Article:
By Liam Gaskin

One would imagine after 22 years of sponsoring the same event, you couldn’t wait to exit. But when AIB reviewed their Club Championship sponsorship and realised how powerful it was a decision was made ramp up their support. The Club Championships has the ability to touch the hearts and minds of every member of over 2,500 GAA clubs in the country. No other sport in Ireland has such a reach and even if they did, could not compete with the passion associated with this club event.
In 2009 AIB extended its sponsorship of the GAA Club Championships to include Junior and Intermediate GAA clubs and over the years they took ownership, not only of football and hurling, but of Camogie also. They included the All-Ireland Camogie club championship finals as part of the sponsorship for the first time during the 2012/2013 season and have since extended their sponsorship of the Camogie Club Championships to include Junior, Intermediate and Senior level until 2017.
This year AIB took a new and very different direction with the sponsorship , their goal was to ignite and fuel fans’ passion about the Club Championships and inspire them to see the Championships as something enthralling, magnetic and distinctive. The new campaign focused on the toughness of the competition on so many levels – mentally and physically – and the challenge facing the players in achieving coveted provincial and All Ireland success with their club. Research indicated to AIB that winning a Club Championship is arguably more desirable and difficult to achieve than any other GAA or Irish Sport competition. So to highlight this fact and demonstrate the importance of the competition to individual players, three hugely successful and notable players; Colm Cooper, Brendan Cummins and Katrina Parrock representing each of the codes, were profiled to reflect their struggles or lack of success in attaining the one medal they desire most.
The campaign featured Colm Cooper and Brendan Cummins in 30 second TV ads, 6 and 48 sheet outdoor and digital activation on AIB GAA Facebook pages, Twitter and YouTube. They used very clever hidden camera footage to demonstrate how powerful is  the Club Championships. Check it out at:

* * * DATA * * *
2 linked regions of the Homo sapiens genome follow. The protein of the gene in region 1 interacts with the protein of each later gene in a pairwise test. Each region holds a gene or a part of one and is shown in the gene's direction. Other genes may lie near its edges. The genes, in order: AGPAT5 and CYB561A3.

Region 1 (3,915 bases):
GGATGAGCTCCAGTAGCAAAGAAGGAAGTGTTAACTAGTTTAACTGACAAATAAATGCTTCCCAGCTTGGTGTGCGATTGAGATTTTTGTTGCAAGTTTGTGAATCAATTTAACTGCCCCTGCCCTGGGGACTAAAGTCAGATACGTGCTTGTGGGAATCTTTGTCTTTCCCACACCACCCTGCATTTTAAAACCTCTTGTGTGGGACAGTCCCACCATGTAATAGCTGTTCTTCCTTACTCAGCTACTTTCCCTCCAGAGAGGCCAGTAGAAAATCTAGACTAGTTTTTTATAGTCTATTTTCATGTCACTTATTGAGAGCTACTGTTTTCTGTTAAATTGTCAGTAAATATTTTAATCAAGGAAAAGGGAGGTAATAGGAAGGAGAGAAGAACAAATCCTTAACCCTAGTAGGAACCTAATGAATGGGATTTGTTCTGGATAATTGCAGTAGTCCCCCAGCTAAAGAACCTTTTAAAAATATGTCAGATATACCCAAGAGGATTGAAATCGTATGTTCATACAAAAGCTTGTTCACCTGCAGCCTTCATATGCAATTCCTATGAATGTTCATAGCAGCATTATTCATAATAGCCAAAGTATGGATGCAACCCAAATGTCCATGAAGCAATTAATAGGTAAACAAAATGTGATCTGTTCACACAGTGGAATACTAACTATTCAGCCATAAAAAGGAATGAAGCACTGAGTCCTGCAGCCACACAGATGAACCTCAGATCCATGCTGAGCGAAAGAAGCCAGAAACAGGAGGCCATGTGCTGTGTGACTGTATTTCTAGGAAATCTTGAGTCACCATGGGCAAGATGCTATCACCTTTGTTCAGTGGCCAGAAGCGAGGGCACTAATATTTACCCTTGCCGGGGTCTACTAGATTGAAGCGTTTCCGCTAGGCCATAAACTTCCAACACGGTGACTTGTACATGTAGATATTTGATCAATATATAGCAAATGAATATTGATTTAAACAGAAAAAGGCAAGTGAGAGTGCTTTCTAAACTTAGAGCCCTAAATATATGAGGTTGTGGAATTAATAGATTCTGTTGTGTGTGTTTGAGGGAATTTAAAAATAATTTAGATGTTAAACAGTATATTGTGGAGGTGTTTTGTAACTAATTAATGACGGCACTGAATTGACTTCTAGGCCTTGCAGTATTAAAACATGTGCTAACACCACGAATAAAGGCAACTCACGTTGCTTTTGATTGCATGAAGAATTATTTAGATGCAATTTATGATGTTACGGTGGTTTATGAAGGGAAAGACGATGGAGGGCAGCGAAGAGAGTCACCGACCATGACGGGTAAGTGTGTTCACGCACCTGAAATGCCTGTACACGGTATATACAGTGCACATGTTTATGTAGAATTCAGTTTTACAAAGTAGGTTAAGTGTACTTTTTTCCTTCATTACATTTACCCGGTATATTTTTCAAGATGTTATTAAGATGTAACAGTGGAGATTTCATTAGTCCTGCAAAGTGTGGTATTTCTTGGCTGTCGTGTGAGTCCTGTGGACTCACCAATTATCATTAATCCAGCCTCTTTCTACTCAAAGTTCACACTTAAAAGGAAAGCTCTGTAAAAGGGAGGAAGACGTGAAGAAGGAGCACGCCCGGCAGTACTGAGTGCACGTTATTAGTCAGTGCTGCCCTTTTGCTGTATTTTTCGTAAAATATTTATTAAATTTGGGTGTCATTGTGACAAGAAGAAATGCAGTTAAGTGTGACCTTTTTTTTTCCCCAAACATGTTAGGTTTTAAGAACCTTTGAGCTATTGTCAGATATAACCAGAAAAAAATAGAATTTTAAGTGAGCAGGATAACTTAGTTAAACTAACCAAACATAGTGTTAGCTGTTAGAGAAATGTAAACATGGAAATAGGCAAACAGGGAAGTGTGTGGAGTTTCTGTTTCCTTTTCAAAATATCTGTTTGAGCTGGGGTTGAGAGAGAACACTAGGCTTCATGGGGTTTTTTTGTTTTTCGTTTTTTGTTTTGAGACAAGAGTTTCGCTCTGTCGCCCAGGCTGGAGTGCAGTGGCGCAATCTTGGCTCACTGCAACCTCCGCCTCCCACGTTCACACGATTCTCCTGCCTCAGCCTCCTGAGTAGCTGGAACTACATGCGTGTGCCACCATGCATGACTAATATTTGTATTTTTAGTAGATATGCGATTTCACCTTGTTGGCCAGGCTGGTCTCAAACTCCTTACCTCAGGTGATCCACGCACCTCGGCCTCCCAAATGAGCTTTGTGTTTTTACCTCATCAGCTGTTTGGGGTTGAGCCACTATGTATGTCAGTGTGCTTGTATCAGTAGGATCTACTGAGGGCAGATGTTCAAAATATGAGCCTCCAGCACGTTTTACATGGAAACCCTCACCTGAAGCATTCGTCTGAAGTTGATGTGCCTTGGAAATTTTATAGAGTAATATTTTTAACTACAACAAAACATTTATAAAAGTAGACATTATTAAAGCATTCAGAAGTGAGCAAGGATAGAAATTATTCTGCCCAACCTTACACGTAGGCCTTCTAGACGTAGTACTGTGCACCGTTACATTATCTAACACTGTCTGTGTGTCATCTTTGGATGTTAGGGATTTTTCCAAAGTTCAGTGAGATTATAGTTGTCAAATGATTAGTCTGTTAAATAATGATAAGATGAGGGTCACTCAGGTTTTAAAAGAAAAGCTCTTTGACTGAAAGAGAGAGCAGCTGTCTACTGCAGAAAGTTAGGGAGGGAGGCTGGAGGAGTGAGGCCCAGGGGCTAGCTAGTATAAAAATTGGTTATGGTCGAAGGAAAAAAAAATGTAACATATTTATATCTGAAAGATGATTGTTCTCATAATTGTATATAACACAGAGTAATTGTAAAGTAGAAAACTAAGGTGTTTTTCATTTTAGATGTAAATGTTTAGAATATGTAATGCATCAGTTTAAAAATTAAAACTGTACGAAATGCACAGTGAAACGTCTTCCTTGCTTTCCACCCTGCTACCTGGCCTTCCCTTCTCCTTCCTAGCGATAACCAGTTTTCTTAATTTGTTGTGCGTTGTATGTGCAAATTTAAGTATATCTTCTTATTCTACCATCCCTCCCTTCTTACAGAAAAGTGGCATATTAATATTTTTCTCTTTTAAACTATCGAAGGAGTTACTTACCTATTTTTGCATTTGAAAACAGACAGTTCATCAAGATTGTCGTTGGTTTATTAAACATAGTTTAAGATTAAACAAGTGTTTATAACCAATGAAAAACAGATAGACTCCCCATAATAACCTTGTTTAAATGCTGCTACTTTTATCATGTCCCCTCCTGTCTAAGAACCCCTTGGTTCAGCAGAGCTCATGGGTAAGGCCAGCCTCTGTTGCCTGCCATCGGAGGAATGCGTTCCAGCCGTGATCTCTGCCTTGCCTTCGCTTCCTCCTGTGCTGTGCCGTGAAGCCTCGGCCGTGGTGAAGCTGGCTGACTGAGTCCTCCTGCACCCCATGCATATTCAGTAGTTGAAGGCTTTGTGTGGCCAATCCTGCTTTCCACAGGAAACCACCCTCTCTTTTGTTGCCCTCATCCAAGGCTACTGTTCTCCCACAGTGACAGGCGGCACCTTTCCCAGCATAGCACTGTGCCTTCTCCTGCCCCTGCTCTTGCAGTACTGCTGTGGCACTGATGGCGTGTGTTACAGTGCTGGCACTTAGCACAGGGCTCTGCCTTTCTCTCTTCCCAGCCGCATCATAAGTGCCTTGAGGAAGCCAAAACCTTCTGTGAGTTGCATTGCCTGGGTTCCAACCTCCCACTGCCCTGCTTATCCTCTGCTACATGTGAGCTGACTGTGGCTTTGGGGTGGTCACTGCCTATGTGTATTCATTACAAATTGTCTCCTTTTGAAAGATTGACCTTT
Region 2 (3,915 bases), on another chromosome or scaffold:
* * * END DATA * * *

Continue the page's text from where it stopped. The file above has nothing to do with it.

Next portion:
They also recruited additional players such as Mossy Quinn and Shane Dowling for media profiling in advance of provincial final matches and stages beyond. This gave the Media editorial fuel to talk about the importance of the Club Championships and the desire for great players to win.
Locally they involved their staff and network by presenting 208 ‘Training Kit Packs’ for county winners at Junior, Intermediate and Senior levels across Football, Hurling and Camogie in relevant local branches. This gave staff not only an opportunity to buy into and support the sponsorship in a tangible way but brought them into meaningful contact with their local communities.
So did the rejuvenation of the sponsorship work. Did it ignite greater interest in the competitions? Well official attendance for the Football and Hurling finals in 2014 was 31,472 which was the highest attendance since 2010 and up 9% from last year. Facebook AIB GAA was up 178%, Twitter @AIB_GAA grew by 294% and Youtube video content attracted views in excess of 300k. Which all proves what my father use to say  “many a fine tune is played on an auld Fiddle “
AIB recognised that just because they had a sponsorship that was 22 years old did not make it outdated or irrelevant and if you are the sponsor of a piece of History and Heritage you have a unique property coupled with a brand association that money can’t buy.

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